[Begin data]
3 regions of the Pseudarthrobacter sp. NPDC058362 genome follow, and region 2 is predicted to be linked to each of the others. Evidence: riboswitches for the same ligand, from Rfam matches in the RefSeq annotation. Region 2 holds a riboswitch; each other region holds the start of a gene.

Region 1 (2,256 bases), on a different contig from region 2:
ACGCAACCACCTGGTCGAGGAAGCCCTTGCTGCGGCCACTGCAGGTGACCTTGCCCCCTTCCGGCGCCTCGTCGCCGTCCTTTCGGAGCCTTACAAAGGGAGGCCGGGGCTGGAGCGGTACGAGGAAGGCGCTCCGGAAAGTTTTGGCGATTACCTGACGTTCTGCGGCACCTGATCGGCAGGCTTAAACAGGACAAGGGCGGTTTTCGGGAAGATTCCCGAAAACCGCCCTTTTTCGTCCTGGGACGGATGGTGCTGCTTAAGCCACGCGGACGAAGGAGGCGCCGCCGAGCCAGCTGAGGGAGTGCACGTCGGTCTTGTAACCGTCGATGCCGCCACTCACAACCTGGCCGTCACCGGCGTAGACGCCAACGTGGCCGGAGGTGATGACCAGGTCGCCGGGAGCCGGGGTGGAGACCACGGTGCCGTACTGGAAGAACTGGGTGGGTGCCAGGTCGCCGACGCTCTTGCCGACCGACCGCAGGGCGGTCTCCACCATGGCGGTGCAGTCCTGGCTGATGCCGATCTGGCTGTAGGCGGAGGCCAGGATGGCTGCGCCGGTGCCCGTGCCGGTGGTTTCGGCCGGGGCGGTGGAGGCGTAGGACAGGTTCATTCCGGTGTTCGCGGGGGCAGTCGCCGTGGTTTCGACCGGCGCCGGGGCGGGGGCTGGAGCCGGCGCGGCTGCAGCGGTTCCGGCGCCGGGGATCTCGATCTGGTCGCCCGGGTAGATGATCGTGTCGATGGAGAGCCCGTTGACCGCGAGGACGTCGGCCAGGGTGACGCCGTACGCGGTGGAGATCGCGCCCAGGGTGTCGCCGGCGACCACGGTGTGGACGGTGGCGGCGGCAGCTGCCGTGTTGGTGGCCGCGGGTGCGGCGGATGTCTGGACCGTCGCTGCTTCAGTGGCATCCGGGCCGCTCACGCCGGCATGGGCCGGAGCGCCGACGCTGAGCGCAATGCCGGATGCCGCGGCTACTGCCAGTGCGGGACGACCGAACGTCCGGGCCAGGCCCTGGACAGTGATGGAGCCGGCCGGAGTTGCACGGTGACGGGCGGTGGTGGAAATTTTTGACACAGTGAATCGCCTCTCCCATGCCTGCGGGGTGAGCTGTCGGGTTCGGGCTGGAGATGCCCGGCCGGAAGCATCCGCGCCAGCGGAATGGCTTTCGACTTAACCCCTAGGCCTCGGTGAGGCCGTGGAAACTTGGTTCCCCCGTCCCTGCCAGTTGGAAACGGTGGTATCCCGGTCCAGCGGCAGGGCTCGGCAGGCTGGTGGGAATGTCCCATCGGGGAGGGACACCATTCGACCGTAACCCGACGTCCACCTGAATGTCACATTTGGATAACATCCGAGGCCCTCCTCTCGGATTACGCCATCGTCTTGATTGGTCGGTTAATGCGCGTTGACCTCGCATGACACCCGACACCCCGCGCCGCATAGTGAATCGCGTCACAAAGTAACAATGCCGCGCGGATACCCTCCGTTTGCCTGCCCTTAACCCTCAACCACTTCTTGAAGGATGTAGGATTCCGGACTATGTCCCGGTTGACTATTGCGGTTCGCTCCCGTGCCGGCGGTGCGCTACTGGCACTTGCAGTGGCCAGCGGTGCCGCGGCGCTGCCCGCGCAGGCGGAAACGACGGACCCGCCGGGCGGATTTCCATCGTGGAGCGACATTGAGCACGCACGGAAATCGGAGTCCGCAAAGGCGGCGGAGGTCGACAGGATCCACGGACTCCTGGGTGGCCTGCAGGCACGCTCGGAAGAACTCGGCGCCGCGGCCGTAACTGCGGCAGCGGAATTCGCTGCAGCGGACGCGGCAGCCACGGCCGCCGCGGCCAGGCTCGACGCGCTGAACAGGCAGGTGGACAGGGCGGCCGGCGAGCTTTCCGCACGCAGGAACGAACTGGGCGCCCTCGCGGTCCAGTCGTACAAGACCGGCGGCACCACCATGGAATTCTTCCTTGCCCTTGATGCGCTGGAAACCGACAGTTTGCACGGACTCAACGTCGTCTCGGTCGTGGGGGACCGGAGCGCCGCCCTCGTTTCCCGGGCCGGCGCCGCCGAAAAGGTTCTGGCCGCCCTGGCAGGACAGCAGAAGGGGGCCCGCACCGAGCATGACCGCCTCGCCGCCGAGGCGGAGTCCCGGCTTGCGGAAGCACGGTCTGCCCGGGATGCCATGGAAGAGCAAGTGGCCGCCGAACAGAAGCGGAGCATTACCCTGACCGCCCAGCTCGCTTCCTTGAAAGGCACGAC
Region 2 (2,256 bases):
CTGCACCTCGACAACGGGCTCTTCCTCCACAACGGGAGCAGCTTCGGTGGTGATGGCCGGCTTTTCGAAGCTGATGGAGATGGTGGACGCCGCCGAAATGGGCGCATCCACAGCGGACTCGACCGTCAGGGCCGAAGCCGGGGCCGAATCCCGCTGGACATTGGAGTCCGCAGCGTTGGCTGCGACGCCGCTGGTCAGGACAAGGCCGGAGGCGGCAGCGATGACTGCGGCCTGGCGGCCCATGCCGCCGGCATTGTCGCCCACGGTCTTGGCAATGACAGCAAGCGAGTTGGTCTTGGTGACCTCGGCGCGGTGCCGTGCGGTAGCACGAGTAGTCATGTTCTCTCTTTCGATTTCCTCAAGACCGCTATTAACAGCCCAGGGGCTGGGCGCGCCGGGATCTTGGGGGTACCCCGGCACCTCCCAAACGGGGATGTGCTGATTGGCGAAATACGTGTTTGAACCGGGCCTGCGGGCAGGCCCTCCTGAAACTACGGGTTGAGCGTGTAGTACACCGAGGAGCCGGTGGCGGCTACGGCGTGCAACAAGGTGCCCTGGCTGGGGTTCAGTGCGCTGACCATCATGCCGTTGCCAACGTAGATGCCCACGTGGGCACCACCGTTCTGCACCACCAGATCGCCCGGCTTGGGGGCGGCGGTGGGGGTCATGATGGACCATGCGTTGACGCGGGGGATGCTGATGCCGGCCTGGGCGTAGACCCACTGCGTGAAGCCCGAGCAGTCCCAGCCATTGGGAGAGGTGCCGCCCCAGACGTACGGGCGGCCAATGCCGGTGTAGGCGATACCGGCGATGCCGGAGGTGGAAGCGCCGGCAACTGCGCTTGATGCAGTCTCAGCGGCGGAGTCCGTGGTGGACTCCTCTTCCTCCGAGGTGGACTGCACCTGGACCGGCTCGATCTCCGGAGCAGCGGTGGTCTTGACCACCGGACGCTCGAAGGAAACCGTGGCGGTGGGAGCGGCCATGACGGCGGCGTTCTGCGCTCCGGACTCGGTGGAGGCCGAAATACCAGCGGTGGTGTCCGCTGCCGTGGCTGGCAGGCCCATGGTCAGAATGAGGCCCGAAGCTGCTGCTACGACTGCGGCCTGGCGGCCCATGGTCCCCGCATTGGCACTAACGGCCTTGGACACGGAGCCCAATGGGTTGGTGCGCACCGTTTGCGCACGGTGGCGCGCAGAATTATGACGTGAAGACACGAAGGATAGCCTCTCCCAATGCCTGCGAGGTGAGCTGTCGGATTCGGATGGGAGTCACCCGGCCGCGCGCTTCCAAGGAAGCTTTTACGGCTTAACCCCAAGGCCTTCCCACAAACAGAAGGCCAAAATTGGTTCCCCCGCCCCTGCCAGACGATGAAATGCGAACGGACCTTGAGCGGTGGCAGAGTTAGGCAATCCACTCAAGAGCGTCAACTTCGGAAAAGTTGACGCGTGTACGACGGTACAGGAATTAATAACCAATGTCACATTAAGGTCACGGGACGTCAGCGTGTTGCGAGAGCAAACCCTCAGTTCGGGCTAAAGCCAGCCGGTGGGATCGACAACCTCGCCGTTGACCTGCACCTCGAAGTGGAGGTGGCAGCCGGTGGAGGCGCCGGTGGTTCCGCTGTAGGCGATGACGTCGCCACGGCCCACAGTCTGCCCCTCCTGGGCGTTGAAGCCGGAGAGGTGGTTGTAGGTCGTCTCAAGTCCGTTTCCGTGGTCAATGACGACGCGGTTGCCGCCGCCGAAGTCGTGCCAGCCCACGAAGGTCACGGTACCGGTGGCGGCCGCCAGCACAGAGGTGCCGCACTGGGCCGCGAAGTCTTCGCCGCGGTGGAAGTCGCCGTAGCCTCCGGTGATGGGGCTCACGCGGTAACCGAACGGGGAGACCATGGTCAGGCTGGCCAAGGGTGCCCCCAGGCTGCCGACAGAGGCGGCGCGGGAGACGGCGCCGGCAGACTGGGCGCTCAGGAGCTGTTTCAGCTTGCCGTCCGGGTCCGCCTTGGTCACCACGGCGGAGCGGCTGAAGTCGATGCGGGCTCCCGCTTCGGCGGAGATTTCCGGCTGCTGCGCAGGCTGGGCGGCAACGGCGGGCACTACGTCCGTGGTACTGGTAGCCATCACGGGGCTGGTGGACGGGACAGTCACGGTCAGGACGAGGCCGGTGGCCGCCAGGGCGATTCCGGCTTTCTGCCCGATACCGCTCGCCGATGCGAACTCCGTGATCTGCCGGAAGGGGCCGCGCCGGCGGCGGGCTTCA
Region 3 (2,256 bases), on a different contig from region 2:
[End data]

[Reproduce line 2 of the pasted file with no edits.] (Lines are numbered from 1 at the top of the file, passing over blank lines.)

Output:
Region 1 (2,256 bases), on a different contig from region 2: